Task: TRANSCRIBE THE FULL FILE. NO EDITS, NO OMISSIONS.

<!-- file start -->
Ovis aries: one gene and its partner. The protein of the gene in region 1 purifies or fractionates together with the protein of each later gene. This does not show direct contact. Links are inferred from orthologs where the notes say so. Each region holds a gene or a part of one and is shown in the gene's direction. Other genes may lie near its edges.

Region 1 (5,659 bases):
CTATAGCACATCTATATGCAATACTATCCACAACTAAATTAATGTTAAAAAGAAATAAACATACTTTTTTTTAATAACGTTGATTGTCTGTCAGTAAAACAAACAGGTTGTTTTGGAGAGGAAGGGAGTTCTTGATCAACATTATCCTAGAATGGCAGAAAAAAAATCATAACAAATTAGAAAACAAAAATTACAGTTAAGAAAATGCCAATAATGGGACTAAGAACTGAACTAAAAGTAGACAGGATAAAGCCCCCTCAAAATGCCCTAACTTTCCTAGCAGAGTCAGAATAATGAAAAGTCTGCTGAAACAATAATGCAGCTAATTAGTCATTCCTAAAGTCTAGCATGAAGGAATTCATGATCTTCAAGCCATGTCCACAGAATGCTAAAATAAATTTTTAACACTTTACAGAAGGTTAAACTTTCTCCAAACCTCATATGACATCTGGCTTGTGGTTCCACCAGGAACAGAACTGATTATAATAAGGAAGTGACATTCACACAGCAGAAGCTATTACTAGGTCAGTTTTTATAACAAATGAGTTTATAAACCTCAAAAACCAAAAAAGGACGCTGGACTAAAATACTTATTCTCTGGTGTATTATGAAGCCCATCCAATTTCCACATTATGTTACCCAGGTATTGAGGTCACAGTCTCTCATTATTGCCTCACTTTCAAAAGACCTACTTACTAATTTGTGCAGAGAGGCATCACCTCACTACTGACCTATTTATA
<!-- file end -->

Ovis aries: one gene and its partner. The protein of the gene in region 1 purifies or fractionates together with the protein of each later gene. This does not show direct contact. Links are inferred from orthologs where the notes say so. Each region holds a gene or a part of one and is shown in the gene's direction. Other genes may lie near its edges.

Region 1 (5,659 bases):
CTATAGCACATCTATATGCAATACTATCCACAACTAAATTAATGTTAAAAAGAAATAAACATACTTTTTTTTAATAACGTTGATTGTCTGTCAGTAAAACAAACAGGTTGTTTTGGAGAGGAAGGGAGTTCTTGATCAACATTATCCTAGAATGGCAGAAAAAAAATCATAACAAATTAGAAAACAAAAATTACAGTTAAGAAAATGCCAATAATGGGACTAAGAACTGAACTAAAAGTAGACAGGATAAAGCCCCCTCAAAATGCCCTAACTTTCCTAGCAGAGTCAGAATAATGAAAAGTCTGCTGAAACAATAATGCAGCTAATTAGTCATTCCTAAAGTCTAGCATGAAGGAATTCATGATCTTCAAGCCATGTCCACAGAATGCTAAAATAAATTTTTAACACTTTACAGAAGGTTAAACTTTCTCCAAACCTCATATGACATCTGGCTTGTGGTTCCACCAGGAACAGAACTGATTATAATAAGGAAGTGACATTCACACAGCAGAAGCTATTACTAGGTCAGTTTTTATAACAAATGAGTTTATAAACCTCAAAAACCAAAAAAGGACGCTGGACTAAAATACTTATTCTCTGGTGTATTATGAAGCCCATCCAATTTCCACATTATGTTACCCAGGTATTGAGGTCACAGTCTCTCATTATTGCCTCACTTTCAAAAGACCTACTTACTAATTTGTGCAGAGAGGCATCACCTCACTACTGACCTATTTATA